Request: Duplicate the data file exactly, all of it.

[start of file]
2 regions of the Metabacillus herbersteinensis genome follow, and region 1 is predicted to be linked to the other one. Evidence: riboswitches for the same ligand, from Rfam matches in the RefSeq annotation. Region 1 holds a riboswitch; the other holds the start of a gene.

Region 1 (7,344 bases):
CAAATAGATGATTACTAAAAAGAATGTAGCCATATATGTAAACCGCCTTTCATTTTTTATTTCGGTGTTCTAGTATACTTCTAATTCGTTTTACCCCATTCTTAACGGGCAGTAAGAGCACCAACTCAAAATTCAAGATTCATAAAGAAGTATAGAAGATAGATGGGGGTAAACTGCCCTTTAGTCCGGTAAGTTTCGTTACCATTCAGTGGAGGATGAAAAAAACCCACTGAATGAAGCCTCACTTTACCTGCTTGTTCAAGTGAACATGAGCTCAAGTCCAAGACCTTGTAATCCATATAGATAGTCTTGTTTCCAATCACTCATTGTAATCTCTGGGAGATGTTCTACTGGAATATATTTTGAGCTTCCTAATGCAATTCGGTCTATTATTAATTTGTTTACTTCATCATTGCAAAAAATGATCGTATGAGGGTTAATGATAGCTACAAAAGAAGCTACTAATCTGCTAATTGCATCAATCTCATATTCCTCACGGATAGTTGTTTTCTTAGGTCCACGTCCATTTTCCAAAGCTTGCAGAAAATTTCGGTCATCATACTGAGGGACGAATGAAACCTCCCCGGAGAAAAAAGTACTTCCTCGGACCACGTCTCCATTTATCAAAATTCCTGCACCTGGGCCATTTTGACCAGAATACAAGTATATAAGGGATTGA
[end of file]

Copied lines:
2 regions of the Metabacillus herbersteinensis genome follow, and region 1 is predicted to be linked to the other one. Evidence: riboswitches for the same ligand, from Rfam matches in the RefSeq annotation. Region 1 holds a riboswitch; the other holds the start of a gene.

Region 1 (7,344 bases):
CAAATAGATGATTACTAAAAAGAATGTAGCCATATATGTAAACCGCCTTTCATTTTTTATTTCGGTGTTCTAGTATACTTCTAATTCGTTTTACCCCATTCTTAACGGGCAGTAAGAGCACCAACTCAAAATTCAAGATTCATAAAGAAGTATAGAAGATAGATGGGGGTAAACTGCCCTTTAGTCCGGTAAGTTTCGTTACCATTCAGTGGAGGATGAAAAAAACCCACTGAATGAAGCCTCACTTTACCTGCTTGTTCAAGTGAACATGAGCTCAAGTCCAAGACCTTGTAATCCATATAGATAGTCTTGTTTCCAATCACTCATTGTAATCTCTGGGAGATGTTCTACTGGAATATATTTTGAGCTTCCTAATGCAATTCGGTCTATTATTAATTTGTTTACTTCATCATTGCAAAAAATGATCGTATGAGGGTTAATGATAGCTACAAAAGAAGCTACTAATCTGCTAATTGCATCAATCTCATATTCCTCACGGATAGTTGTTTTCTTAGGTCCACGTCCATTTTCCAAAGCTTGCAGAAAATTTCGGTCATCATACTGAGGGACGAATGAAACCTCCCCGGAGAAAAAAGTACTTCCTCGGACCACGTCTCCATTTATCAAAATTCCTGCACCTGGGCCATTTTGACCAGAATACAAGTATATAAGGGATTGA